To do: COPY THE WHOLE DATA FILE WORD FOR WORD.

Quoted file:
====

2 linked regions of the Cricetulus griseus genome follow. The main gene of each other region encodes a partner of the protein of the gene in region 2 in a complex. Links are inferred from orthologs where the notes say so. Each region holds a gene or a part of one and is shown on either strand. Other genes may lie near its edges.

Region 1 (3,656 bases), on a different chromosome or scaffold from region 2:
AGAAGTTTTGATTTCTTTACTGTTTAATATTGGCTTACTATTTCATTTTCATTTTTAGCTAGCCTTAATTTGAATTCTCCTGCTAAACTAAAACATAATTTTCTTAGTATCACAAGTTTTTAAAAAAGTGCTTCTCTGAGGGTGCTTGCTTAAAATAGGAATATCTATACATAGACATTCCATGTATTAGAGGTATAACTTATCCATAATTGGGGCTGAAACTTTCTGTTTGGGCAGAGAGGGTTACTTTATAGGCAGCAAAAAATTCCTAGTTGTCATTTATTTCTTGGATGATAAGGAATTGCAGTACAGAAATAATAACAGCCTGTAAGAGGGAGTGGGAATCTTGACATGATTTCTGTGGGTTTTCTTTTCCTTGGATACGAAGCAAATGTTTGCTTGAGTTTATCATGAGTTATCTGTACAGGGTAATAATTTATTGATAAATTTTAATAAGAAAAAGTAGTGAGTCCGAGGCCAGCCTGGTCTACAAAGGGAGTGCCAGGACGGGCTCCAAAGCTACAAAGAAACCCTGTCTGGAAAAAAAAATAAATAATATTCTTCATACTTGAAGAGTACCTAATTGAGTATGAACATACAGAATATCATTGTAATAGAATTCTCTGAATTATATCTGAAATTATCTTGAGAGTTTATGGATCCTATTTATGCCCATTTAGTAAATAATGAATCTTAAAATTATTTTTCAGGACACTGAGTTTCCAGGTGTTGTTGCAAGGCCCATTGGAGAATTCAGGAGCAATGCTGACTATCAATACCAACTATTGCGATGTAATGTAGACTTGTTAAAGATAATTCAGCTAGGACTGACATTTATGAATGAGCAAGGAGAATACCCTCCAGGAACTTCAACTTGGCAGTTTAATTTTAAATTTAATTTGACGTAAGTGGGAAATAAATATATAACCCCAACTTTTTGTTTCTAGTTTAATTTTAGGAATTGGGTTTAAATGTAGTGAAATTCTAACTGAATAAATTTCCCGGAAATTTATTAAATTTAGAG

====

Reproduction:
2 linked regions of the Cricetulus griseus genome follow. The main gene of each other region encodes a partner of the protein of the gene in region 2 in a complex. Links are inferred from orthologs where the notes say so. Each region holds a gene or a part of one and is shown on either strand. Other genes may lie near its edges.

Region 1 (3,656 bases), on a different chromosome or scaffold from region 2:
AGAAGTTTTGATTTCTTTACTGTTTAATATTGGCTTACTATTTCATTTTCATTTTTAGCTAGCCTTAATTTGAATTCTCCTGCTAAACTAAAACATAATTTTCTTAGTATCACAAGTTTTTAAAAAAGTGCTTCTCTGAGGGTGCTTGCTTAAAATAGGAATATCTATACATAGACATTCCATGTATTAGAGGTATAACTTATCCATAATTGGGGCTGAAACTTTCTGTTTGGGCAGAGAGGGTTACTTTATAGGCAGCAAAAAATTCCTAGTTGTCATTTATTTCTTGGATGATAAGGAATTGCAGTACAGAAATAATAACAGCCTGTAAGAGGGAGTGGGAATCTTGACATGATTTCTGTGGGTTTTCTTTTCCTTGGATACGAAGCAAATGTTTGCTTGAGTTTATCATGAGTTATCTGTACAGGGTAATAATTTATTGATAAATTTTAATAAGAAAAAGTAGTGAGTCCGAGGCCAGCCTGGTCTACAAAGGGAGTGCCAGGACGGGCTCCAAAGCTACAAAGAAACCCTGTCTGGAAAAAAAAATAAATAATATTCTTCATACTTGAAGAGTACCTAATTGAGTATGAACATACAGAATATCATTGTAATAGAATTCTCTGAATTATATCTGAAATTATCTTGAGAGTTTATGGATCCTATTTATGCCCATTTAGTAAATAATGAATCTTAAAATTATTTTTCAGGACACTGAGTTTCCAGGTGTTGTTGCAAGGCCCATTGGAGAATTCAGGAGCAATGCTGACTATCAATACCAACTATTGCGATGTAATGTAGACTTGTTAAAGATAATTCAGCTAGGACTGACATTTATGAATGAGCAAGGAGAATACCCTCCAGGAACTTCAACTTGGCAGTTTAATTTTAAATTTAATTTGACGTAAGTGGGAAATAAATATATAACCCCAACTTTTTGTTTCTAGTTTAATTTTAGGAATTGGGTTTAAATGTAGTGAAATTCTAACTGAATAAATTTCCCGGAAATTTATTAAATTTAGAG